Feature | RSNA 2017 | January 29, 2018

3 High-impact Clinical Trials At RSNA 2017

Trials looked at use of shared decision-making with patients, cardiac CT and opto-acoustic breast imaging 

An example of opto-acoustic breast imaging using the Seno system.

An example of opto-acoustic breast imaging using the Seno system.  

January 26, 2017 — There were three high-impact clinical trials presented at the 2017 Radiological Society of North America (RSNA) meeting that offered radiology practice-changing clinical research.

Shared Decision-making in DCIS

For “Decision Quality and Quality of Life After Treatment for DCIS: A Trial of the ECOG-ACRIN Cancer Research Group,” presented by Ruth C. Carlos, M.D., M.S., and Janie M. Lee, M.D., the researchers hypothesized that patient satisfaction with the decision process in cases of ductal carcinoma in situ (DCIS) influences quality of life following treatment. In the study, they assessed quality of treatment decision-making among women with DCIS who were considered candidates for wide local excision and evaluated the impact of decision quality on quality of life after treatment.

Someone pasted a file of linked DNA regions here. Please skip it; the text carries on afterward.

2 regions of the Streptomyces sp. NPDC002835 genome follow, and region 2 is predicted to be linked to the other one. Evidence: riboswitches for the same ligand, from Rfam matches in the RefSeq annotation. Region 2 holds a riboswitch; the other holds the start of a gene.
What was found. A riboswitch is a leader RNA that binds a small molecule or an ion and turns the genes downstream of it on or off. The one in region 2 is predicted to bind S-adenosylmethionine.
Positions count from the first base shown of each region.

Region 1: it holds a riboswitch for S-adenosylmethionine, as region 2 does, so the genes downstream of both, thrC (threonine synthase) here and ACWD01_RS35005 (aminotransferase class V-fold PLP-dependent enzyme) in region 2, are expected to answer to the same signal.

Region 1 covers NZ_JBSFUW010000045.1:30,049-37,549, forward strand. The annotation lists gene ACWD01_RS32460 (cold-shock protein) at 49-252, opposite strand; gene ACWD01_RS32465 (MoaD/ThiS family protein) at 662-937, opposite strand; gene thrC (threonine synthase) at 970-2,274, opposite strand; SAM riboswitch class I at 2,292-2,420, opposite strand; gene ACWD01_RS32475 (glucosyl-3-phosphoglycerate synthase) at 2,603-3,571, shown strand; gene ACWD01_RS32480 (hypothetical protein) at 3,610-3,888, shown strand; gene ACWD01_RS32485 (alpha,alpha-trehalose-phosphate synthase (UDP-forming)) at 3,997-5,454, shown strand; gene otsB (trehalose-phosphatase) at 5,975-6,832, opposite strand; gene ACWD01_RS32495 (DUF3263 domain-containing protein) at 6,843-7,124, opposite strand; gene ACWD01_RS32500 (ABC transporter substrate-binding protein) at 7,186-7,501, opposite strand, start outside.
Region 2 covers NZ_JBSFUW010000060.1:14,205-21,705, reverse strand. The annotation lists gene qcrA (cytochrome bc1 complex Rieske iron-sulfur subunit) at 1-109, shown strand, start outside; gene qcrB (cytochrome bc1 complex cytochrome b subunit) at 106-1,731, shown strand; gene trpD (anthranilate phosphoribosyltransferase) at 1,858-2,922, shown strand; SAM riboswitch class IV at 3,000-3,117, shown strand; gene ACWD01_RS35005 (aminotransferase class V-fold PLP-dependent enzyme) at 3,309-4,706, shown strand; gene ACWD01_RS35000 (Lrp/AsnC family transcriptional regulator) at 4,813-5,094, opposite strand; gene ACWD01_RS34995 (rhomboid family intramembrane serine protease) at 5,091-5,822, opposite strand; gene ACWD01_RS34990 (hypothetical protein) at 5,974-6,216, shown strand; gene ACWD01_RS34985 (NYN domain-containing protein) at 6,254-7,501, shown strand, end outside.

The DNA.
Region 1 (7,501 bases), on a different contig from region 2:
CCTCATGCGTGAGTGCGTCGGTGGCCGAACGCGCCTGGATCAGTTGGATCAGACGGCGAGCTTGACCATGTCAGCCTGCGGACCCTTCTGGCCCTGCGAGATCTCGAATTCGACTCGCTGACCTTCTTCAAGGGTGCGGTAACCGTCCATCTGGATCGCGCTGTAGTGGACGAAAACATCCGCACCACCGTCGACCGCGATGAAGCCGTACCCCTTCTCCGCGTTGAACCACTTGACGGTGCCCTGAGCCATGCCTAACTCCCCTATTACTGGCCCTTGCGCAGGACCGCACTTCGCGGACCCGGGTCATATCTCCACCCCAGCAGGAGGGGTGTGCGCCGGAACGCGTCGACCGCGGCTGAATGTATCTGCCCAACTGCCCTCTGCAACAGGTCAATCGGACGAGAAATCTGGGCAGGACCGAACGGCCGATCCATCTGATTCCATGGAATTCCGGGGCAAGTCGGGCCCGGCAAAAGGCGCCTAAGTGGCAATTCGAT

The results showed that objective measures of decision quality, such as knowledge score and decision process score, were high. Only knowledge score predicted post-treatment physical and mental well-being. Although there was no significant difference in knowledge score by surgery type, decision process scores were significantly higher, indicating more shared decision-making, for mastectomy compared to wide local excision.

CT Can Better Classify Cardiac Risk

“Core Laboratory Versus Local Site Interpretation of Coronary CT Angiography (CTA): Association with Cardiovascular Events in the PROMISE (PROspective Multicenter Imaging Study for Evaluation of Chest Pain),” presented by Michael T. Lu, M.D., and Jonathan A. Leipsic, M.D., investigates the concordance and relative prognostic value of central core laboratory versus local site interpretation for significant coronary artery disease.